“I wanted to take the jumper,” LeBron James said of his failed attempt against the Charlotte Bobcats. “I wanted to take the last shot.”
Ignore whatever preconceived premise critics — and ESPN’s Skip Bayless — have tried to feed you over the years. You know, the one that says James is afraid to take the last shot. Or better yet, the one that says he’s not clutch enough to make one. People know that that talk is all noise because they have witnessed him hit his share of game-winners. But for some reason, James and his buddies keep trying to end things in walk-off fashion.
I’m really not sure if it is the allure of Michael Jordan pumping his fist while watching the ball rip through the net, but it seems like you see an NBA star aim to recreate that type of magic every night. But why not just drive to the hole? Especially when you’re built like an Akron armored truck? James has settled for the long fadeaway at the end of regulation too many times for it not to be questioned.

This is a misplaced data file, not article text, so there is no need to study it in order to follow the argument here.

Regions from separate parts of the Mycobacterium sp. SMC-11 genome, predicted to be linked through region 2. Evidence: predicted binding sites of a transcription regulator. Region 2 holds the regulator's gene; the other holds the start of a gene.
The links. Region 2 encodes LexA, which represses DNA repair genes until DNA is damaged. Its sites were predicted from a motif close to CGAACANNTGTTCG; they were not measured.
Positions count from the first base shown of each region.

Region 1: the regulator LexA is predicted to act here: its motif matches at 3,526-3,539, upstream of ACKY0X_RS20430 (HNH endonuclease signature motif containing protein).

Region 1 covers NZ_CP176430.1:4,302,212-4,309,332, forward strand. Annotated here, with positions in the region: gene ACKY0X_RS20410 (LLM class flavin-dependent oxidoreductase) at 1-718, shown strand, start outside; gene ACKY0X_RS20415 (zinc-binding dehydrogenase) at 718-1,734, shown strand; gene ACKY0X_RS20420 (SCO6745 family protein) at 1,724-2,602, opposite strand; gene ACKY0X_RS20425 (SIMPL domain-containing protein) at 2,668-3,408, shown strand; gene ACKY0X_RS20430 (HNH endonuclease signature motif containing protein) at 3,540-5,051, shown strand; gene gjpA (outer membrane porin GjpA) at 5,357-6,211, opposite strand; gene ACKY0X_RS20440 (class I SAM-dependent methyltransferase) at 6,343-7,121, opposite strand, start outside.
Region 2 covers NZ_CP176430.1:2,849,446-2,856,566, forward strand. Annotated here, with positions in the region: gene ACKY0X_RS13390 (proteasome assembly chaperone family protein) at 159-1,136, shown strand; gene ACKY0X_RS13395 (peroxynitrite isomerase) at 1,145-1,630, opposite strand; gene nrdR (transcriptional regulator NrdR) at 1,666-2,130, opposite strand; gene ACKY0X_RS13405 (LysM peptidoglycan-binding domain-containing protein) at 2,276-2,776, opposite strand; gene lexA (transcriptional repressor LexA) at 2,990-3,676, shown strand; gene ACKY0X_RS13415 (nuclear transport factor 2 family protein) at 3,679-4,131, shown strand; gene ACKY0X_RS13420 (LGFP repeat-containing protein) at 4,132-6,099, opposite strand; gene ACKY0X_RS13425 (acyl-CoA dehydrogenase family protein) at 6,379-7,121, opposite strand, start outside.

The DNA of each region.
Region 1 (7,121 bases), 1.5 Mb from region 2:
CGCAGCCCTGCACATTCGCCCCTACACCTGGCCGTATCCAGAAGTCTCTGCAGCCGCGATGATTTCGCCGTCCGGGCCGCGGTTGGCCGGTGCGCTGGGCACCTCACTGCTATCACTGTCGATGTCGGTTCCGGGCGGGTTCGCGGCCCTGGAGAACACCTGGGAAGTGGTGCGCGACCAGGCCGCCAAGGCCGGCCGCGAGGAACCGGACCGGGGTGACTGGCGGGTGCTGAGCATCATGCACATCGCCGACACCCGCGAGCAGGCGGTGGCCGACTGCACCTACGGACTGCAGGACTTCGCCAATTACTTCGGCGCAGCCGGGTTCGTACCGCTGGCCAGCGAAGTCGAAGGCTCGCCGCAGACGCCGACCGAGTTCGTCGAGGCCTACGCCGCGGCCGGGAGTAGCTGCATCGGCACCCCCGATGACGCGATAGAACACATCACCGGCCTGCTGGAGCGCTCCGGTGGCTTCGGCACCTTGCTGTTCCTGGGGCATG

Conspiracy theorists will tell you that James’ .748 career free throw percentage has a lot to do with his decision to settle for off-balanced jumpers. According to them, the Chosen One is afraid of getting fouled and having to step to the line and sink two from the charity stripe. However, that sounds pretty unbelievable for a four-time MVP.
Perhaps James was right when he told Jason Jackson that the Bobcats “packed the paint” on the play, yet it would still be nice if he ducked his head and attacked the rim like he did last year against the Indiana Pacers and Orlando Magic.